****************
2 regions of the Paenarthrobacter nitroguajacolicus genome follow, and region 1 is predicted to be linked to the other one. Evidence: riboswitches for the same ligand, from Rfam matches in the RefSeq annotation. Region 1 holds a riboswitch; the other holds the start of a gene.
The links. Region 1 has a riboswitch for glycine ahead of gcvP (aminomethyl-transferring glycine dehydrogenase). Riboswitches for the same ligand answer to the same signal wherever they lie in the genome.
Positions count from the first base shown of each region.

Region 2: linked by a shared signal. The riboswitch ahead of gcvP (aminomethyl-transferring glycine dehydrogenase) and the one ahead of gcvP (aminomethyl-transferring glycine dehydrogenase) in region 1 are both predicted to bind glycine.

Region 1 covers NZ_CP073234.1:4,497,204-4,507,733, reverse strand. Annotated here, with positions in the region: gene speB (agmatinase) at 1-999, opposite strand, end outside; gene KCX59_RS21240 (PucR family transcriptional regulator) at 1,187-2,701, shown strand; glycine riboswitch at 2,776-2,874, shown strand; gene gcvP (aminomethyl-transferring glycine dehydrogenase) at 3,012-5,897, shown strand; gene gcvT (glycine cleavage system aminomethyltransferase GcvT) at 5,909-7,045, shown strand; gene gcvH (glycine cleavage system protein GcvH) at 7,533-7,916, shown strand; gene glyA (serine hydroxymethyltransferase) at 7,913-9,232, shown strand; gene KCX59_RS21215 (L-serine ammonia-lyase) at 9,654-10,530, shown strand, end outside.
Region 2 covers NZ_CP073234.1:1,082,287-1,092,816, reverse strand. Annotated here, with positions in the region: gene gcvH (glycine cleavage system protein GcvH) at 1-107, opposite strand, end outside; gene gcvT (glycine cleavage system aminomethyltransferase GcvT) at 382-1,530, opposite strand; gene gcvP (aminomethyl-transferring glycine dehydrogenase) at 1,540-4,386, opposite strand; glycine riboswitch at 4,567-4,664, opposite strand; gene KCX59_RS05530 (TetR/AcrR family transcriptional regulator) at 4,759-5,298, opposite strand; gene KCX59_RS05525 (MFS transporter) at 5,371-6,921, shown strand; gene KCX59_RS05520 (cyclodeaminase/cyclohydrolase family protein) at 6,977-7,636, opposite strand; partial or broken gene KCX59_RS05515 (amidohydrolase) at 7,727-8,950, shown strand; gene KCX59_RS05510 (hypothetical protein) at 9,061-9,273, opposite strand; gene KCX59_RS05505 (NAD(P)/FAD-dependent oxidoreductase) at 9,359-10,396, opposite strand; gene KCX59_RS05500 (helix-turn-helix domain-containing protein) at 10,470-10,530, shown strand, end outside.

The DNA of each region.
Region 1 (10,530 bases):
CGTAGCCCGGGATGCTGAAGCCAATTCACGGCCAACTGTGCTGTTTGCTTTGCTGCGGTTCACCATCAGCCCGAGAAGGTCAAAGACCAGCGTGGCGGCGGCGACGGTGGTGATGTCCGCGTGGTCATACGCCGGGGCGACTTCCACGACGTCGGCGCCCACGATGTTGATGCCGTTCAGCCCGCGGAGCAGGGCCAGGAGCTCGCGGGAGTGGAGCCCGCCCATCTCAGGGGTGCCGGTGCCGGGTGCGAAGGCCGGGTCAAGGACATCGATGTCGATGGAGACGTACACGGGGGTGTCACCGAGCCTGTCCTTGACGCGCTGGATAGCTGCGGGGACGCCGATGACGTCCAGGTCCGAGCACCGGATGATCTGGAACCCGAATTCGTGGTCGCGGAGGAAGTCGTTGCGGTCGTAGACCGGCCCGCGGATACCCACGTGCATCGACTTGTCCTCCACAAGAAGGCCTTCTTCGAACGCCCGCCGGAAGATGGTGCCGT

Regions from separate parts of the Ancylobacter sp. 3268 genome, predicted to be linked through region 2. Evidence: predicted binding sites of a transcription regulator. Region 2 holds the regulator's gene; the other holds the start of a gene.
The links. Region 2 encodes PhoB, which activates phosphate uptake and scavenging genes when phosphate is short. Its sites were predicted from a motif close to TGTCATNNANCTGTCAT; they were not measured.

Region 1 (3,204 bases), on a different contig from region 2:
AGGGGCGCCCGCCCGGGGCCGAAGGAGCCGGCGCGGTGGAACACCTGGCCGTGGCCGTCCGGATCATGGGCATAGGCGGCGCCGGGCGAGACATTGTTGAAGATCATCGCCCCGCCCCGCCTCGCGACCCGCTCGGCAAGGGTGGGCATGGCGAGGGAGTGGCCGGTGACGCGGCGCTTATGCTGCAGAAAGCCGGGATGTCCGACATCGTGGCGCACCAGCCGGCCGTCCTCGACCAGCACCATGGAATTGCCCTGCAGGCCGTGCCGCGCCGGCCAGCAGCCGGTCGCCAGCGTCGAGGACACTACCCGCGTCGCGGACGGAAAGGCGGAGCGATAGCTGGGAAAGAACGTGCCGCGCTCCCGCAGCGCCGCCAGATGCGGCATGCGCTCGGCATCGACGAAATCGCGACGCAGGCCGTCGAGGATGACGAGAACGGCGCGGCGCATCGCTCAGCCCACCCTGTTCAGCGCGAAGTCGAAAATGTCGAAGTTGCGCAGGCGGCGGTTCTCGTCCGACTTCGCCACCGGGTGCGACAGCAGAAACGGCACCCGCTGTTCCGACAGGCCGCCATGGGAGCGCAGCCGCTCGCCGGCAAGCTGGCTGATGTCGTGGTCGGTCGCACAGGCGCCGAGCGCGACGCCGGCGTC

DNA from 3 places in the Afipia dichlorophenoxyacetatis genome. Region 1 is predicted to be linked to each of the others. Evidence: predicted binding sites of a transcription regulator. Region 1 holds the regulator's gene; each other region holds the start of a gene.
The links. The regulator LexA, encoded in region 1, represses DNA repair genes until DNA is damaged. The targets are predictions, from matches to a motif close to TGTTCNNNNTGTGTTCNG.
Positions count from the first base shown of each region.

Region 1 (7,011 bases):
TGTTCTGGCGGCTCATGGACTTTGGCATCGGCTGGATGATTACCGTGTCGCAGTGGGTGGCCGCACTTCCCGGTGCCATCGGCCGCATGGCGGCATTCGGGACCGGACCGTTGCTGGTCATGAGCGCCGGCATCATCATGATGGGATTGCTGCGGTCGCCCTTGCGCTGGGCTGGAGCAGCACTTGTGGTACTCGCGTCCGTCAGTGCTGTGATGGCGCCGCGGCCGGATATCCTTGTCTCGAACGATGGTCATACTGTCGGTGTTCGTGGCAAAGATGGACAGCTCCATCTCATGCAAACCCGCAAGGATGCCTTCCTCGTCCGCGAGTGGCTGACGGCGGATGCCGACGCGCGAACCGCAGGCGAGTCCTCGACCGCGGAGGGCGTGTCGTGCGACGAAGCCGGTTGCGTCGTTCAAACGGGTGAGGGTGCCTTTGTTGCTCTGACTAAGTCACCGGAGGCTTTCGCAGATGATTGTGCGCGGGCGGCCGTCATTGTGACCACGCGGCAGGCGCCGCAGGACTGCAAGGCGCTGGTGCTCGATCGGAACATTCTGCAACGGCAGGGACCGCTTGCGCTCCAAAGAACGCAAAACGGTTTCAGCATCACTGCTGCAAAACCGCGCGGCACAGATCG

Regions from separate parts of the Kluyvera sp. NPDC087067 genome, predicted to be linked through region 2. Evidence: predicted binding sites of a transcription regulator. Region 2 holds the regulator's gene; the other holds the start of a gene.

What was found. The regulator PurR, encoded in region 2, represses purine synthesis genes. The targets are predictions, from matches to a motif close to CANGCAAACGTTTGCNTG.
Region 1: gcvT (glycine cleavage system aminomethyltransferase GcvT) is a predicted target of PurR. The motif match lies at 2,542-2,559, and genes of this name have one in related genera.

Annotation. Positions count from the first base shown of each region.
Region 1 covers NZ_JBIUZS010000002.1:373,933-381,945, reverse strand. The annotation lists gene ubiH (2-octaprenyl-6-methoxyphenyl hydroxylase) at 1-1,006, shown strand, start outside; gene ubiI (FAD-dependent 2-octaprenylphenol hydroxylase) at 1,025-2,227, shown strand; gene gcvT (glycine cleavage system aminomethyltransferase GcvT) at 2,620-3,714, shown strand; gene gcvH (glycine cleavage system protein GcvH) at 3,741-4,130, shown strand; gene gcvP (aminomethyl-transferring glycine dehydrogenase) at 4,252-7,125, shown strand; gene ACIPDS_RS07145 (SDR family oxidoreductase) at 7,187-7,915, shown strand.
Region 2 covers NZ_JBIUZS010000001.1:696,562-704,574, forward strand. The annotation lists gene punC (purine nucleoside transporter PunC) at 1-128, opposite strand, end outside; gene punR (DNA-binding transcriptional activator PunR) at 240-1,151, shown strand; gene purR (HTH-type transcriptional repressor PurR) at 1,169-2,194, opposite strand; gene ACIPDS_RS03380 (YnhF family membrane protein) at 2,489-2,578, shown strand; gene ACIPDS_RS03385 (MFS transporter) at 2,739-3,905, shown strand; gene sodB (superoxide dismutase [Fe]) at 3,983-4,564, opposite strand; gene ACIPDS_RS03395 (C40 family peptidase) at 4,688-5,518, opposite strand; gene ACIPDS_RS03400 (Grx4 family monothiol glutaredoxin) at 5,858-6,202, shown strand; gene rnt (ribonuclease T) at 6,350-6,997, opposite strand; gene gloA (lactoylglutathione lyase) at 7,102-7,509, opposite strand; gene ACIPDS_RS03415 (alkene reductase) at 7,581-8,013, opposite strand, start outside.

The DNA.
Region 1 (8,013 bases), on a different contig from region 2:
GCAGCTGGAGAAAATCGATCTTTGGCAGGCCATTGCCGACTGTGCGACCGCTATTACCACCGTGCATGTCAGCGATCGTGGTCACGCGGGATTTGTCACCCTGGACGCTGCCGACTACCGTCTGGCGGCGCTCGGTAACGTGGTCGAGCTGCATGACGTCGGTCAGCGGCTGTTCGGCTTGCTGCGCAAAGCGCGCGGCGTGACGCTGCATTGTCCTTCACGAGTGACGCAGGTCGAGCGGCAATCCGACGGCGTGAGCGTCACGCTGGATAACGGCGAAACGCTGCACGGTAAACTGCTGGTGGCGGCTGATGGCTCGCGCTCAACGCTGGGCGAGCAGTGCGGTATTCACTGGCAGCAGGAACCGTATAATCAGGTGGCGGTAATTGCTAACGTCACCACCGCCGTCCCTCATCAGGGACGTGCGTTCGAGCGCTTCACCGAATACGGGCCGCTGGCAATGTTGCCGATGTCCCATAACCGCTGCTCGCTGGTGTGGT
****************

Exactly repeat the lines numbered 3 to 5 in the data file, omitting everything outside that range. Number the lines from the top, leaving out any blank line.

Positions count from the first base shown of each region.

Region 2: linked by a shared signal. The riboswitch ahead of gcvP (aminomethyl-transferring glycine dehydrogenase) and the one ahead of gcvP (aminomethyl-transferring glycine dehydrogenase) in region 1 are both predicted to bind glycine.

Region 1 covers NZ_CP073234.1:4,497,204-4,507,733, reverse strand. Annotated here, with positions in the region: gene speB (agmatinase) at 1-999, opposite strand, end outside; gene KCX59_RS21240 (PucR family transcriptional regulator) at 1,187-2,701, shown strand; glycine riboswitch at 2,776-2,874, shown strand; gene gcvP (aminomethyl-transferring glycine dehydrogenase) at 3,012-5,897, shown strand; gene gcvT (glycine cleavage system aminomethyltransferase GcvT) at 5,909-7,045, shown strand; gene gcvH (glycine cleavage system protein GcvH) at 7,533-7,916, shown strand; gene glyA (serine hydroxymethyltransferase) at 7,913-9,232, shown strand; gene KCX59_RS21215 (L-serine ammonia-lyase) at 9,654-10,530, shown strand, end outside.